When you do that, you sit in the here and now. Nothing from the past can hold you back. You’re not distracted by what may happen in the future. And the present offers infinite freedom.

You can base your free-flow on anything at all. It can be about your day so far. Or a picture you’ve come across. Perhaps a newspaper or magazine article. A line from a book … anything. If you use something that someone else has produced, you are taking an idea and making it your own. Turning it into something uniquely you. Scraping clean and using again.

One idea bleeds into another and overwrites it. That’s how memories work, too. An essential element of being human is that the past is a palimpsest. We accumulate later knowledge, which obscures earlier memories and views. And it doesn’t matter what was on the parchment originally. We can always make better mistakes tomorrow.

What does matter is that we don’t quit. A large part of a writer’s day is to look straight at the world, which includes looking squarely at ourselves. And, it is more than possible to learn to be a critical thinker without having a critical heart. Our imaginations can make use of everything. The same water that hardens the egg softens the potato. That’s just a fact of life. One isn’t better than the other.

The new year is a natural time to think about fresh starts and new paths. However, we don’t have to wait a whole twelve months to effect change. Each breath in is a new moment. A chance to hit the reset button and pause. Then we can get going again, and the direction can be completely different.

With palimpsests in mind, it’s a good idea to keep everything you write, especially from your free-flow exercises. No matter how poor you think it is, you just never know. One day, it might be just the springboard you need. It might bleed into bigger and better ideas. Of course, if you’ve written a tirade about someone in a fit of pique, and there’s a chance they might discover it, then treat my advice of not throwing anything away with caution!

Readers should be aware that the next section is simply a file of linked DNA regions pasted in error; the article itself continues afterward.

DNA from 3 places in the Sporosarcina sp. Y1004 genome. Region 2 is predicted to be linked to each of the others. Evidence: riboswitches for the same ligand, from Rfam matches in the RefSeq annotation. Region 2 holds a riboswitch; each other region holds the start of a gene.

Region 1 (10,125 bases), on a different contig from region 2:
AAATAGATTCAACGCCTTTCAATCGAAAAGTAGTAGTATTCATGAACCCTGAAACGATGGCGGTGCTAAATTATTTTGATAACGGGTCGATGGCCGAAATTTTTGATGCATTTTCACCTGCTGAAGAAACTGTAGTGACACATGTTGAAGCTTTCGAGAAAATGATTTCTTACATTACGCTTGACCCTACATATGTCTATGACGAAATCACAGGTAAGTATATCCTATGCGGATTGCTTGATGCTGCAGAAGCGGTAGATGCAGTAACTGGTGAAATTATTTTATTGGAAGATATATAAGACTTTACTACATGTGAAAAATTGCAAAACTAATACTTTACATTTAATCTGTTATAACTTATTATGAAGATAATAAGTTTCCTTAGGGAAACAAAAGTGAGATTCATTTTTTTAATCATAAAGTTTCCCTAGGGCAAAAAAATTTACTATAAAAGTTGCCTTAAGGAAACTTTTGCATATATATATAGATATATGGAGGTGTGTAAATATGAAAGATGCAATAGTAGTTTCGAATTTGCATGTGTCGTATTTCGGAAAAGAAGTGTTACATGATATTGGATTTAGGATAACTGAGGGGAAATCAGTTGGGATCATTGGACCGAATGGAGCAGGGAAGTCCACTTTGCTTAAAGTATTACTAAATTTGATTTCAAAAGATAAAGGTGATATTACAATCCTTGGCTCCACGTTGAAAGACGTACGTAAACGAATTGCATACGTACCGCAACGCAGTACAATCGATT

Once you’ve found your flow—your freedom—then the editing can begin. Now is the time for the rewriting and reworking. This is when a whole slew of rules kicks in. However, take care not to get bogged down. Don’t destroy that hard-earned creativity.

Remember, each moment is a new moment. A fresh start. You don’t need to judge what you came up with in the past (even if that past is mere seconds ago). All you have to do is see. To look at it straight. Once you can see your writing from this clear and unencumbered viewpoint, you can do a much better job of polishing and refining it.

When we approach our work in this way, we open up the potential for the birth of yet more ideas. In whittling down the stuff we’re not so happy with, we allow the brilliance to shine in all its glory. So, whether it’s a pristine white page or a much-erased and crumpled scrap, we can make something new from it, or resurrect something old and give it a rebirth. We achieve a miracle: Moment-by-moment metempsychosis.